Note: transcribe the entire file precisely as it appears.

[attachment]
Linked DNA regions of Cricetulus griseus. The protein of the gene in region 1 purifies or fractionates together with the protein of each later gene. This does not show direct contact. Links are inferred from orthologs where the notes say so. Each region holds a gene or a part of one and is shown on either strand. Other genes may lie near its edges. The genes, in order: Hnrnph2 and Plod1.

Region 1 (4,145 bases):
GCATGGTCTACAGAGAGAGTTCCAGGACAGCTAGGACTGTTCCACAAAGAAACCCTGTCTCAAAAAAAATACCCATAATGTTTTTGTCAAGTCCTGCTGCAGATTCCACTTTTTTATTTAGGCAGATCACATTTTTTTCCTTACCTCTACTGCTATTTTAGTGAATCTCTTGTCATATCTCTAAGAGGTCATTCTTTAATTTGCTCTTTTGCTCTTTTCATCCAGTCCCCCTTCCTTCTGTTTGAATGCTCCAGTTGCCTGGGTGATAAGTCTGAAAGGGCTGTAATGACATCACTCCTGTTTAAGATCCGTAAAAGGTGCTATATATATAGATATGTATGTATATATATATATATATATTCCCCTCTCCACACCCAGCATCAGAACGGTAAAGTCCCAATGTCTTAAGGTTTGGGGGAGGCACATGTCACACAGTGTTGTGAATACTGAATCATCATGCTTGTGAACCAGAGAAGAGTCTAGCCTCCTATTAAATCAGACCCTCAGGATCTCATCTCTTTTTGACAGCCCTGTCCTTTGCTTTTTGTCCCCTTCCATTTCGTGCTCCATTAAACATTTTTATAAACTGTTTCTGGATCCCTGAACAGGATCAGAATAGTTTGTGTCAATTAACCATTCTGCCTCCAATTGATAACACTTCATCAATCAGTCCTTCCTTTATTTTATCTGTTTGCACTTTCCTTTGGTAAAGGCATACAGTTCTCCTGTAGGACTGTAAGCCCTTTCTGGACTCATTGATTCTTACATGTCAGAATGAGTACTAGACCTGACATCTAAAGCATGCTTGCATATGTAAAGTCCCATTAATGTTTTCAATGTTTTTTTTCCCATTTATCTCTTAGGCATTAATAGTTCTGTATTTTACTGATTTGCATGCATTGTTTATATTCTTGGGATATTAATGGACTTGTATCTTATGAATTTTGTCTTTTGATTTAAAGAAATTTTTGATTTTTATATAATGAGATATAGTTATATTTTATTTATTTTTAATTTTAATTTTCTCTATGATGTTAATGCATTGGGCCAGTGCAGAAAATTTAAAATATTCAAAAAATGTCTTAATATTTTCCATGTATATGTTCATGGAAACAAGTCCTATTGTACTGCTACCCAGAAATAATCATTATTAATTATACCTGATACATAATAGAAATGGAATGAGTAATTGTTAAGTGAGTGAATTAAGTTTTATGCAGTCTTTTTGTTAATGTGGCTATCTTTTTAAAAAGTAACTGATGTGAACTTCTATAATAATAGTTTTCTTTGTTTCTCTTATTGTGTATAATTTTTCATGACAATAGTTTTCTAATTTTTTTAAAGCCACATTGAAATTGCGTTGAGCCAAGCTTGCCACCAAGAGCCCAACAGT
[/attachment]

Linked DNA regions of Cricetulus griseus. The protein of the gene in region 1 purifies or fractionates together with the protein of each later gene. This does not show direct contact. Links are inferred from orthologs where the notes say so. Each region holds a gene or a part of one and is shown on either strand. Other genes may lie near its edges. The genes, in order: Hnrnph2 and Plod1.

Region 1 (4,145 bases):
GCATGGTCTACAGAGAGAGTTCCAGGACAGCTAGGACTGTTCCACAAAGAAACCCTGTCTCAAAAAAAATACCCATAATGTTTTTGTCAAGTCCTGCTGCAGATTCCACTTTTTTATTTAGGCAGATCACATTTTTTTCCTTACCTCTACTGCTATTTTAGTGAATCTCTTGTCATATCTCTAAGAGGTCATTCTTTAATTTGCTCTTTTGCTCTTTTCATCCAGTCCCCCTTCCTTCTGTTTGAATGCTCCAGTTGCCTGGGTGATAAGTCTGAAAGGGCTGTAATGACATCACTCCTGTTTAAGATCCGTAAAAGGTGCTATATATATAGATATGTATGTATATATATATATATATATTCCCCTCTCCACACCCAGCATCAGAACGGTAAAGTCCCAATGTCTTAAGGTTTGGGGGAGGCACATGTCACACAGTGTTGTGAATACTGAATCATCATGCTTGTGAACCAGAGAAGAGTCTAGCCTCCTATTAAATCAGACCCTCAGGATCTCATCTCTTTTTGACAGCCCTGTCCTTTGCTTTTTGTCCCCTTCCATTTCGTGCTCCATTAAACATTTTTATAAACTGTTTCTGGATCCCTGAACAGGATCAGAATAGTTTGTGTCAATTAACCATTCTGCCTCCAATTGATAACACTTCATCAATCAGTCCTTCCTTTATTTTATCTGTTTGCACTTTCCTTTGGTAAAGGCATACAGTTCTCCTGTAGGACTGTAAGCCCTTTCTGGACTCATTGATTCTTACATGTCAGAATGAGTACTAGACCTGACATCTAAAGCATGCTTGCATATGTAAAGTCCCATTAATGTTTTCAATGTTTTTTTTCCCATTTATCTCTTAGGCATTAATAGTTCTGTATTTTACTGATTTGCATGCATTGTTTATATTCTTGGGATATTAATGGACTTGTATCTTATGAATTTTGTCTTTTGATTTAAAGAAATTTTTGATTTTTATATAATGAGATATAGTTATATTTTATTTATTTTTAATTTTAATTTTCTCTATGATGTTAATGCATTGGGCCAGTGCAGAAAATTTAAAATATTCAAAAAATGTCTTAATATTTTCCATGTATATGTTCATGGAAACAAGTCCTATTGTACTGCTACCCAGAAATAATCATTATTAATTATACCTGATACATAATAGAAATGGAATGAGTAATTGTTAAGTGAGTGAATTAAGTTTTATGCAGTCTTTTTGTTAATGTGGCTATCTTTTTAAAAAGTAACTGATGTGAACTTCTATAATAATAGTTTTCTTTGTTTCTCTTATTGTGTATAATTTTTCATGACAATAGTTTTCTAATTTTTTTAAAGCCACATTGAAATTGCGTTGAGCCAAGCTTGCCACCAAGAGCCCAACAGT